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Training Camp Preview: Wide receivers

Posted Jul 19, 2015

With Demaryius Thomas re-signed and Emmanuel Sanders established as a Pro Bowl target, the camp spotlight will be on Cody Latimer's development.

ENGLEWOOD, Colo. -- With Demaryius Thomas signed to a five-year contract, the Broncos can breathe a sigh of relief. Their top two receivers are set, and the projected Thomas-Emmanuel Sanders starting duo is arguably the league's best, with Sanders' underneath quickness and straight-line speed serving as a perfect contrast to Thomas' size and physicality.

Cody Latimer during 2015 OTAs

But there will be plenty of opportunities for the Broncos to use three-wide receiver formations when they see fit. That's where the camp intrigue begins, with a simple question: Is Cody Latimer ready to play extensively as one of the Broncos' top three receivers?

The 2014 second-round pick's rookie year was something of a washout. By his own admission, he struggled to learn the complicated offense. His practice opportunities with the first team were scant, preventing him from gaining any cohesion with quarterback Peyton Manning.

"It sounded like to me like he struggled a bit mentally keeping up and it held him back [last season]," Head Coach Gary Kubiak said during minicamp. "Anytime you’re doing that it’ll hold you back physically. But I think he’s comfortable with what we are doing."

No player benefitted more from Thomas' absence during the offseason than Latimer. With the three-time Pro Bowler not under contract, Latimer got the repetitions with the first team that eluded him last year, and the progress was obvious.

"I’m really excited about what he can bring and I know he’s a lot better now than when he started," Kubiak said. "I’m excited moving forward.”

"He’s a special player," Sanders added in April. "He has strong hands. He’s a physical tool. I think that this is going to be the year that he jumps on to the map -- on to the scene. I think he’s going to have a big year."

Latimer's development could be the dominant storyline for the wide receivers during training camp, as the Broncos need their second-round pick from last year to play up to that draft status. But it's not the only one to watch.

Let's take a further look at the wide receivers:

DEMARYIUS THOMAS: Thomas said July 17 that he was at 222 pounds, which was six to seven pounds below his weight during the 2014 season. But after missing the offseason workouts and OTAs at Broncos headquarters, it will take a bit of time before he is up to speed.

"We can’t just day one say ‘GO’, you know?" Kubiak said during minicamp. "We’ve got to have a plan in place and we will."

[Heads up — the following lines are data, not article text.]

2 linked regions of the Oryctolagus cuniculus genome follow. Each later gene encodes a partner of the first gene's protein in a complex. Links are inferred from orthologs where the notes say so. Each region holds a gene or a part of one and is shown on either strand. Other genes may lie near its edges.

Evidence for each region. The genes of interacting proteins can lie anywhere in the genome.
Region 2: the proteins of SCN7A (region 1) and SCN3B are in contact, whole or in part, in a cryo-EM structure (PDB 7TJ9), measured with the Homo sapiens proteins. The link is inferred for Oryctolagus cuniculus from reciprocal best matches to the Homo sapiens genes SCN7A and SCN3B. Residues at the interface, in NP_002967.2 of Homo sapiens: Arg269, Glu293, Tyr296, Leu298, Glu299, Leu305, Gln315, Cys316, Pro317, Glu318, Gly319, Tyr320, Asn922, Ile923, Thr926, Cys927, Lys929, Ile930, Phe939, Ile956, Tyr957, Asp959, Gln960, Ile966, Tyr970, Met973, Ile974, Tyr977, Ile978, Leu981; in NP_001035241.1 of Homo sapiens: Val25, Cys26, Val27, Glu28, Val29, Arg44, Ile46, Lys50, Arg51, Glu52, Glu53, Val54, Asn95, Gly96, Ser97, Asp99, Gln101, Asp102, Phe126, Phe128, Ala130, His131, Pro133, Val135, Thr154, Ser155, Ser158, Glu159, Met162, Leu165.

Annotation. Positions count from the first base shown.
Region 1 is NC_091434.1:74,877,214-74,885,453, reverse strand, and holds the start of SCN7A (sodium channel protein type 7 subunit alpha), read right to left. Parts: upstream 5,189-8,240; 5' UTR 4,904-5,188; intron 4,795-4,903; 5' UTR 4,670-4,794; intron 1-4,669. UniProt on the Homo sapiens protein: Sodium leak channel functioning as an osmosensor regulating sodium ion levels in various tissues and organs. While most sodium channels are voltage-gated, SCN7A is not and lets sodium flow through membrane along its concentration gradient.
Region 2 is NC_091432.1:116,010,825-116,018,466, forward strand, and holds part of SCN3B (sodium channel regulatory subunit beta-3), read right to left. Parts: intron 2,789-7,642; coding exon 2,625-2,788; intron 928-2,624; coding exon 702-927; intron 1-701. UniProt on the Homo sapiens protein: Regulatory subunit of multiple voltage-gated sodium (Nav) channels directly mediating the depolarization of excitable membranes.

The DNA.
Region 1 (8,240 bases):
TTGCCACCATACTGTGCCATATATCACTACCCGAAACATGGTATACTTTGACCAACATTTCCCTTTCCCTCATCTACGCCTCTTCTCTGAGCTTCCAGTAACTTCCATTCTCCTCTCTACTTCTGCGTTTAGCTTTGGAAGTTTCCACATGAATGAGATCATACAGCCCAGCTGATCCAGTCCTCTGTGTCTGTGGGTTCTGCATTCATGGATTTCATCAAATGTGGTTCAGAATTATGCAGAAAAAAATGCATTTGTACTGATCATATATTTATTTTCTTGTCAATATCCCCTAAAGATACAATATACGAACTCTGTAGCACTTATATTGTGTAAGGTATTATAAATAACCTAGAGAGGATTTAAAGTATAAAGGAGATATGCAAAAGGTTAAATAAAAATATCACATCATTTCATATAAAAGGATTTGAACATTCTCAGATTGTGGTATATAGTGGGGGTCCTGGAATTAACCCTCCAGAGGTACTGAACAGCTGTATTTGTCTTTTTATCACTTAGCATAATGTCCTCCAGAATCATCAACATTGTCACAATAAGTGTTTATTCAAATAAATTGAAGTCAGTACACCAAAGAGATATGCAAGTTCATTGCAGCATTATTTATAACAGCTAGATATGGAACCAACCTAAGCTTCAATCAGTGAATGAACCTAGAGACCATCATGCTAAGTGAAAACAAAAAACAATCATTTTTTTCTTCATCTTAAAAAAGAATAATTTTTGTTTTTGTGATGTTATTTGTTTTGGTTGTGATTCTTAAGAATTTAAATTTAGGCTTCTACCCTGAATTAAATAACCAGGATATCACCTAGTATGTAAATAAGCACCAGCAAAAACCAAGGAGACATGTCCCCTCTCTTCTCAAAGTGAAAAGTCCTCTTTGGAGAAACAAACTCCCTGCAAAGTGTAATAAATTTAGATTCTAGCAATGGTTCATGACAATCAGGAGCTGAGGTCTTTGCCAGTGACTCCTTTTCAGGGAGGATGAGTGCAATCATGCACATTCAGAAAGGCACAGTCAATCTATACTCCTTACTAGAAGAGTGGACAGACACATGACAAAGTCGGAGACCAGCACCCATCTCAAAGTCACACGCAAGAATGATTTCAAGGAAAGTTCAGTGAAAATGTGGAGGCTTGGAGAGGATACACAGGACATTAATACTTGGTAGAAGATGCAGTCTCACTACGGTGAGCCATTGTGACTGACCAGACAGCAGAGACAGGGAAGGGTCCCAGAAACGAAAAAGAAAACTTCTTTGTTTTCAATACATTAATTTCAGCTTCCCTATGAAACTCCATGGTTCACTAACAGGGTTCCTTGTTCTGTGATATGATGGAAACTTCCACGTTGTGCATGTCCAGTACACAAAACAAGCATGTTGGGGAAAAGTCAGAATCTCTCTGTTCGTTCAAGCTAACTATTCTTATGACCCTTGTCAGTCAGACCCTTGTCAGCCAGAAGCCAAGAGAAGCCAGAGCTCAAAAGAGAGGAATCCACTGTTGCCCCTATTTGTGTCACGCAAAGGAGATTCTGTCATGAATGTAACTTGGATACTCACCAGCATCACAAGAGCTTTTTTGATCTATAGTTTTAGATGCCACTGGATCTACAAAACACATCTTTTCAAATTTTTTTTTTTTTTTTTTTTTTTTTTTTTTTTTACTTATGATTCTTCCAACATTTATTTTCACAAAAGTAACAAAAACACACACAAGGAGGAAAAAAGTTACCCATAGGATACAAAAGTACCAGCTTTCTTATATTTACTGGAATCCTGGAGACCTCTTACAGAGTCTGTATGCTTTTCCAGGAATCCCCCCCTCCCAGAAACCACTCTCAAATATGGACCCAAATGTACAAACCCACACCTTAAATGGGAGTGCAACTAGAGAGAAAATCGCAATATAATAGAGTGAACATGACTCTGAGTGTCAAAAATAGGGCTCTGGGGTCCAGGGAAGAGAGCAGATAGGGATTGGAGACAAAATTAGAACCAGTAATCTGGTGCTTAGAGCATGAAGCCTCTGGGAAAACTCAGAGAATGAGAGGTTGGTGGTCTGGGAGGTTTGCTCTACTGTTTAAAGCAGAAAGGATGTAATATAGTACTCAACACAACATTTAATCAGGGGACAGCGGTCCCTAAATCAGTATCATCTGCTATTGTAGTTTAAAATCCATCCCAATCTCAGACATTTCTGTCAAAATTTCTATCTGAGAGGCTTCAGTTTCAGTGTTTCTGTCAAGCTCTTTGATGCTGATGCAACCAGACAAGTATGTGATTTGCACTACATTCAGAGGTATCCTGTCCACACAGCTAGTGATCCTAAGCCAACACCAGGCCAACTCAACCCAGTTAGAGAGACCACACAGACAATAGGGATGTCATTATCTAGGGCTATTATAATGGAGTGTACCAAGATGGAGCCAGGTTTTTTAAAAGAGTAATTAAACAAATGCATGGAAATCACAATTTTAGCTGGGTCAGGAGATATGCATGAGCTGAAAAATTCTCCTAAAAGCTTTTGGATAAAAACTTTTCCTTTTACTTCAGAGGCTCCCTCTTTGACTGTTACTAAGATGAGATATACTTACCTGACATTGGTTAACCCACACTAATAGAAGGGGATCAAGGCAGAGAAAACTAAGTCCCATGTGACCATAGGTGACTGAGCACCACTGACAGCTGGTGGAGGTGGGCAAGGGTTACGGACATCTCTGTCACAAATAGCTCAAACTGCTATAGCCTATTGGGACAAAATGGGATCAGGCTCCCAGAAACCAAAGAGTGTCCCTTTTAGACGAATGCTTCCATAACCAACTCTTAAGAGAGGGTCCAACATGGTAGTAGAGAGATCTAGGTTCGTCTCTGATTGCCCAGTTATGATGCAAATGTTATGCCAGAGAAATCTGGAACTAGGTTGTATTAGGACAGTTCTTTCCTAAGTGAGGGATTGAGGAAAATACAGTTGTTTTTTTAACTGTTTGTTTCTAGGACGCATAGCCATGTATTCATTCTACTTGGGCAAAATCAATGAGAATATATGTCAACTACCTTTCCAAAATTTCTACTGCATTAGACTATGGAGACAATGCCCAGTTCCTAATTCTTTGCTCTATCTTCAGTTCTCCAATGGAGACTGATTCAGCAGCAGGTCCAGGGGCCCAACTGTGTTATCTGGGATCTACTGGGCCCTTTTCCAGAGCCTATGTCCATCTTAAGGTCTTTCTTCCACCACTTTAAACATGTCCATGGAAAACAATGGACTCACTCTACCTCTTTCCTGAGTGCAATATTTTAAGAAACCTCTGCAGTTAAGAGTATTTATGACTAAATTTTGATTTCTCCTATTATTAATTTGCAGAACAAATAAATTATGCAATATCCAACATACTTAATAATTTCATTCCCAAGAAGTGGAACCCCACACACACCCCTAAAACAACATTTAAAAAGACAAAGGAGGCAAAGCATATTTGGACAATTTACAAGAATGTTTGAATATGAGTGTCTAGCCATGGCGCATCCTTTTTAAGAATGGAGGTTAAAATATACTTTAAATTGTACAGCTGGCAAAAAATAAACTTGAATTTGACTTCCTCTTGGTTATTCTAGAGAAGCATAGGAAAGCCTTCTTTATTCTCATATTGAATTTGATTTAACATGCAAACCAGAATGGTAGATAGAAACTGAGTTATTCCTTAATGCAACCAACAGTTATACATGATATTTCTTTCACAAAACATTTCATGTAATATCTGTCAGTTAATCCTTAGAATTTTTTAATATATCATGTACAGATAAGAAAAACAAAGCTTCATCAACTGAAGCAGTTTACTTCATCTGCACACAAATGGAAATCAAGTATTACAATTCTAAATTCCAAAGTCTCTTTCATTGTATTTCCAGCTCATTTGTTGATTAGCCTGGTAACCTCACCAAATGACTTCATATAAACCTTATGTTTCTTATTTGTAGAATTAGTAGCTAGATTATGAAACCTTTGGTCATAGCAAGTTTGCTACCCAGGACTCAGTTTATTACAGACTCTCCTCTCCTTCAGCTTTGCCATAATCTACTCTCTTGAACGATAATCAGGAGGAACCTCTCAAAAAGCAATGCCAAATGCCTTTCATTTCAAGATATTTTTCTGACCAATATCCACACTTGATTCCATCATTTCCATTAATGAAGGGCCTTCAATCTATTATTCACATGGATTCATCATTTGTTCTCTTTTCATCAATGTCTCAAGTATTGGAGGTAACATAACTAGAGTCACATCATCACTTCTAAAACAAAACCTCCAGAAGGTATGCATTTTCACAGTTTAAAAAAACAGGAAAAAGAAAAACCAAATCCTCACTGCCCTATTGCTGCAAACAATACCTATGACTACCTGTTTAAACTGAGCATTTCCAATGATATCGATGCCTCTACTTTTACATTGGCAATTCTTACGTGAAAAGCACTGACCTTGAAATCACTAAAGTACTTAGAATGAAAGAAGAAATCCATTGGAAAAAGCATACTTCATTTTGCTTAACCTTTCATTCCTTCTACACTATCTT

Part of that plan could involve getting Thomas work with backup quarterback Brock Osweiler. If Manning gets some training-camp rest days, as expected, then the Broncos could get a glimpse at a potential future on the days Osweiler throws passes to Thomas.

"I've been around him since I've been in the league. I know a lot about him. He's going to be great. He has a great quarterback in front of him. I just look forward to it," Thomas said. "Right now, it's Peyton, so we're going to worry about Peyton and once it's Brock's turn, we'll figure it out."

If Thomas plays out the five-year contract he signed last week, then most of it is likely to come with another quarterback firing passes. But Thomas proved he could succeed with Tim Tebow at quarterback in 2011. Thomas is one of those wide receivers who can rack up big numbers regardless of the quarterback, which is why he commanded such a massive contract.

EMMANUEL SANDERS: After last year's breakout season and Pro Bowl appearance, Sanders enters this year knowing that the tweaked offense might mean fewer passes thrown his way. But Kubiak has guided offenses that boasted multiple 100-catch receivers, including the 2000 Broncos for which Ed McCaffrey caught 101 passes and Rod Smith 100.

The McCaffrey/Smith duo is one of just four 100-reception single-season duos in NFL history, along with the 1995 Lions (Brett Perriman and Herman Moore), the 2005 Cardinals (Anquan Boldin and Larry Fitzgerald) and the 2014 Broncos (Sanders and Demaryius Thomas).

So it's not as if Sanders' opportunities will definitely shrink. With the expectation that he will move into the slot when the Broncos utilize three-wide receiver formations, he should still see plenty of footballs.

Sanders handled the slot role in Pittsburgh, but with Wes Welker around last year, he stayed outside. Now he'll have to learn more with a dual role, but he's ready for that.

"When we go into our three-wide receiver package, I am going to move into the slot, which I’m very comfortable doing because I played the slot in Pittsburgh and a lot in college," he said in April. "I’m looking forward to that.”

CODY LATIMER: The first big step for Latimer this offseason came when Manning invited him to Duke University for his annual throwing sessions before the start of team-organized workouts.